The UK’s most abundant fossil fuel generators may be back in line for almost £1bn in backup power grants this winter after the European Commission accepted the UK’s flagship energy arrangement, which was ruled illegal last year.
A shock European court ruling brought the government’s “capacity market” to a halt last November, activating an in-depth investigation into whether the UK’s strategy to pay power plants to stay open was well-matched with EU state aid law.
The commission’s green light is supposed to clear the way for expenditures of around £990m to the owners of Britain’s gas, coal, and nuclear power plants to ensure they will keep the lights on this winter.
Andrea Leadsom, the business secretary, stated she expected that the capacity market would also reimburse back £1bn owed to producers for last winter when the capacity market was put off.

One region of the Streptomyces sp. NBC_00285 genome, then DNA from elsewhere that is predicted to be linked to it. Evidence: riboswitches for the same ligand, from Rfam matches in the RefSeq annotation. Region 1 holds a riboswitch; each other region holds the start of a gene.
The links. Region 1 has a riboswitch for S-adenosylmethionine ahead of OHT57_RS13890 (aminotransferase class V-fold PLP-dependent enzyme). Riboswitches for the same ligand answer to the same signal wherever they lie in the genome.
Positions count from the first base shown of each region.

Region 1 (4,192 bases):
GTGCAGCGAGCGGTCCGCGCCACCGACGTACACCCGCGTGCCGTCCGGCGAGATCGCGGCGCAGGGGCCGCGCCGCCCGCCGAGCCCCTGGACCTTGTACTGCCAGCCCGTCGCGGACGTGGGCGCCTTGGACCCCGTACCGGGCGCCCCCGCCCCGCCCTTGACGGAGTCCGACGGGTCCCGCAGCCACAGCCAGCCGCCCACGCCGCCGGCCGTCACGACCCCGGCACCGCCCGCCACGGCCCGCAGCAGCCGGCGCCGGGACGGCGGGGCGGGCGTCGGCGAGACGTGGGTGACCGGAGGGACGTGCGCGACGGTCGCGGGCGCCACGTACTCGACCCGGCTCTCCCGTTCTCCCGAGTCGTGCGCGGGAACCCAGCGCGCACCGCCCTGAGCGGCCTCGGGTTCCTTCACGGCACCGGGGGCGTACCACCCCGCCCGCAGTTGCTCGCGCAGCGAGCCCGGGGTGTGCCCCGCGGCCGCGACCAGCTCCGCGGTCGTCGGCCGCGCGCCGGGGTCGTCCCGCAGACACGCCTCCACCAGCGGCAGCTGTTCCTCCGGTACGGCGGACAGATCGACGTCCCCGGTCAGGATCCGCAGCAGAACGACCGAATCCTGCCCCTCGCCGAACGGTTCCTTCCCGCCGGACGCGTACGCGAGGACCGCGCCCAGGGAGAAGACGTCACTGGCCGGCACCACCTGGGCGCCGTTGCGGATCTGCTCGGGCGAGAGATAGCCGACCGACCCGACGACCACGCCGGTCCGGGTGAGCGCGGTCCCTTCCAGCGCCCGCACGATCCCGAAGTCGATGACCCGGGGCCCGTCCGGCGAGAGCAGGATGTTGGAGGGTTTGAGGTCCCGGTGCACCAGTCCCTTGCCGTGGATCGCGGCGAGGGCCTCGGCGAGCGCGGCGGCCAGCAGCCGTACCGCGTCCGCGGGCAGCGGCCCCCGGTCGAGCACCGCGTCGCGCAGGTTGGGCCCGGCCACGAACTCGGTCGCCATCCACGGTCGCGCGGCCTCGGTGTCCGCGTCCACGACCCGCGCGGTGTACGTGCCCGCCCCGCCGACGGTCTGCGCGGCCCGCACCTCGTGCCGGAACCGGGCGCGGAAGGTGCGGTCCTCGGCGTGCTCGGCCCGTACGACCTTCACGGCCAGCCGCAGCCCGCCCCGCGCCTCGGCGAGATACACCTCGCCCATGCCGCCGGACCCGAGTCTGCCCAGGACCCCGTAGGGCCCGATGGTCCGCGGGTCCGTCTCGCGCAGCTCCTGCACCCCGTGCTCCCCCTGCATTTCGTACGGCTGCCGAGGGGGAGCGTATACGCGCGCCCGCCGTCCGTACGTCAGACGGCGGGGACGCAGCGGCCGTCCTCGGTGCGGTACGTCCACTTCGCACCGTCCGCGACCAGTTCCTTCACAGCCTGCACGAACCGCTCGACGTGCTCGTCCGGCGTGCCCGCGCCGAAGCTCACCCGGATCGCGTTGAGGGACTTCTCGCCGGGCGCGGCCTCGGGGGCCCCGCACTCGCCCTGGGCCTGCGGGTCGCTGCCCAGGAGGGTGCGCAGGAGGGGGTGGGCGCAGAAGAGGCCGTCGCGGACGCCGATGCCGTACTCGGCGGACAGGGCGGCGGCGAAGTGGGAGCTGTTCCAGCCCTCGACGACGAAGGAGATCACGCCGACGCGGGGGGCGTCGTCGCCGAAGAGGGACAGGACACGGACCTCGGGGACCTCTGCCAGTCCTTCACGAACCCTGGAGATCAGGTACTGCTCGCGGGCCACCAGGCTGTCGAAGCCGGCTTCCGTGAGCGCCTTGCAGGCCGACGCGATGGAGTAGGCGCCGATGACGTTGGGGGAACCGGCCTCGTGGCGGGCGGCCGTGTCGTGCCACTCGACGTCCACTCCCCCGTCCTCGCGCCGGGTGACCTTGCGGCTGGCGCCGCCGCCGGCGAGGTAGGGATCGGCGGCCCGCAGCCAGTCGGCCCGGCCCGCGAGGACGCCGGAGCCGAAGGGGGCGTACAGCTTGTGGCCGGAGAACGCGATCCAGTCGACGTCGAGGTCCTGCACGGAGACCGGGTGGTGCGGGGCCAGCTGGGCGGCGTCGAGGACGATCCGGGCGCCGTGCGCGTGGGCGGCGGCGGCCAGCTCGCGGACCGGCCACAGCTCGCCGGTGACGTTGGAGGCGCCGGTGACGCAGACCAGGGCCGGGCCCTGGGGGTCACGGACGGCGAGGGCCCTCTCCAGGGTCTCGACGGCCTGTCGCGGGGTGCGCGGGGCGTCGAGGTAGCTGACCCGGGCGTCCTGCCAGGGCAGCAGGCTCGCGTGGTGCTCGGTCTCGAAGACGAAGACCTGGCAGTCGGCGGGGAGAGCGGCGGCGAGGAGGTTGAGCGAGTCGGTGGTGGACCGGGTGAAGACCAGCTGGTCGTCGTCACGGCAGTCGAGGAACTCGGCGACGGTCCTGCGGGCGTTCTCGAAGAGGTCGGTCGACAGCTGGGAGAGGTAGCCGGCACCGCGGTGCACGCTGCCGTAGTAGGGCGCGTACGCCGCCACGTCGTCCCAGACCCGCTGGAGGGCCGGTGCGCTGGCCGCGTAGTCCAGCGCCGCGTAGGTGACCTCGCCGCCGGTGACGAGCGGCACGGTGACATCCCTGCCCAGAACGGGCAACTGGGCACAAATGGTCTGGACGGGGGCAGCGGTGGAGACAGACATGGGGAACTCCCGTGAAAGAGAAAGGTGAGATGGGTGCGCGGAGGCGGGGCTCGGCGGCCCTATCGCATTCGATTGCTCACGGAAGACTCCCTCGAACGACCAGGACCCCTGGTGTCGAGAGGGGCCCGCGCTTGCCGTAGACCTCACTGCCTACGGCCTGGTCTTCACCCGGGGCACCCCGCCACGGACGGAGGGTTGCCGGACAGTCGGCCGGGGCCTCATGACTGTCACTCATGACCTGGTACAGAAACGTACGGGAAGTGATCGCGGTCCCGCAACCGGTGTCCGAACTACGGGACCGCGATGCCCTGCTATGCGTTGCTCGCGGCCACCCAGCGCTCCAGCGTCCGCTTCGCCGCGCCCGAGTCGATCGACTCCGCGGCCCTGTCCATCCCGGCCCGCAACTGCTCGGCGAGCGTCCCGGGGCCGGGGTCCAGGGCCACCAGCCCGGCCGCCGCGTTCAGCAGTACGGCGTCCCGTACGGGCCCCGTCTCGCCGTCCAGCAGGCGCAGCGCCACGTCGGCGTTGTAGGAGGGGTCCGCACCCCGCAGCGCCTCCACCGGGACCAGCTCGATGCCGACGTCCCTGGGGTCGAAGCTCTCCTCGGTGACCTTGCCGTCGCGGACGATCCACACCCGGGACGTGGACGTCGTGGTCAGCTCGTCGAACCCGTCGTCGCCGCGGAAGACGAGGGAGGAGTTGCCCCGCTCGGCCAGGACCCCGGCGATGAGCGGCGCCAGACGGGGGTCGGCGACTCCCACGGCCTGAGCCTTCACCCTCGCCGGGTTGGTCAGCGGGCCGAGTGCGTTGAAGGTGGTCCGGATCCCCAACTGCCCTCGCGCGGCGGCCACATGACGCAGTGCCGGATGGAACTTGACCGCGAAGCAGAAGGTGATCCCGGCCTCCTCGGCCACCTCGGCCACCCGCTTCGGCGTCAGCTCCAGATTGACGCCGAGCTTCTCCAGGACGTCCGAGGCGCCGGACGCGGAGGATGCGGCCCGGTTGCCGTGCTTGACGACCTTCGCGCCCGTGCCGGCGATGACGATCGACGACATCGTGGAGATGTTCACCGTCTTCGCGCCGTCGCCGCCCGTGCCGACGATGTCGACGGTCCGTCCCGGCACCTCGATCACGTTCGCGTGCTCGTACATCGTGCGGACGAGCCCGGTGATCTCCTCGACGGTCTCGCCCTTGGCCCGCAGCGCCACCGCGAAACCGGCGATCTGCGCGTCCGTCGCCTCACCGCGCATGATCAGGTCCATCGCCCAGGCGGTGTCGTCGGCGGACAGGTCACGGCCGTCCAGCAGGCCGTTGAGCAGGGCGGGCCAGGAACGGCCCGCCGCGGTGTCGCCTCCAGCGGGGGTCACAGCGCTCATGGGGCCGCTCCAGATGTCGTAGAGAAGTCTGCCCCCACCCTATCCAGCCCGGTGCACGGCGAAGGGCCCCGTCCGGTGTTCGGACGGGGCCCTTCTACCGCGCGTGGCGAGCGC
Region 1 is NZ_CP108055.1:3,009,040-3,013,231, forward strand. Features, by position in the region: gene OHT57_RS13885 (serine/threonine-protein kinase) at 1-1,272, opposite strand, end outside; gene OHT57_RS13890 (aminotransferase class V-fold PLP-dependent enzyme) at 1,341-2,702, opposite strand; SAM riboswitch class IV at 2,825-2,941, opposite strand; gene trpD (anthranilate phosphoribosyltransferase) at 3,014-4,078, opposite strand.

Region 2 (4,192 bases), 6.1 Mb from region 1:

Leadsom stated the commission’s approval should allow the capacity market to resume its role as the UK’s principal tool for promising the UK’s security of supply. The decision gave confidence that its design was fit for purpose, she stated.
Under the arrangement, energy companies bid years in advance for bill payer-funded grants to provide backup power at crunch times during winter. It was permitted by the European commission in 2014 but called into inquiry last year after the energy startup Tempus Energy effectively appealed to the European court of justice against the agreement.
Tempus Energy stated the policy put energy-saving arrangements at a disadvantage by overlooking the likelihood to balance the energy system using actions that reduce energy demand in support of ramping up energy supplies.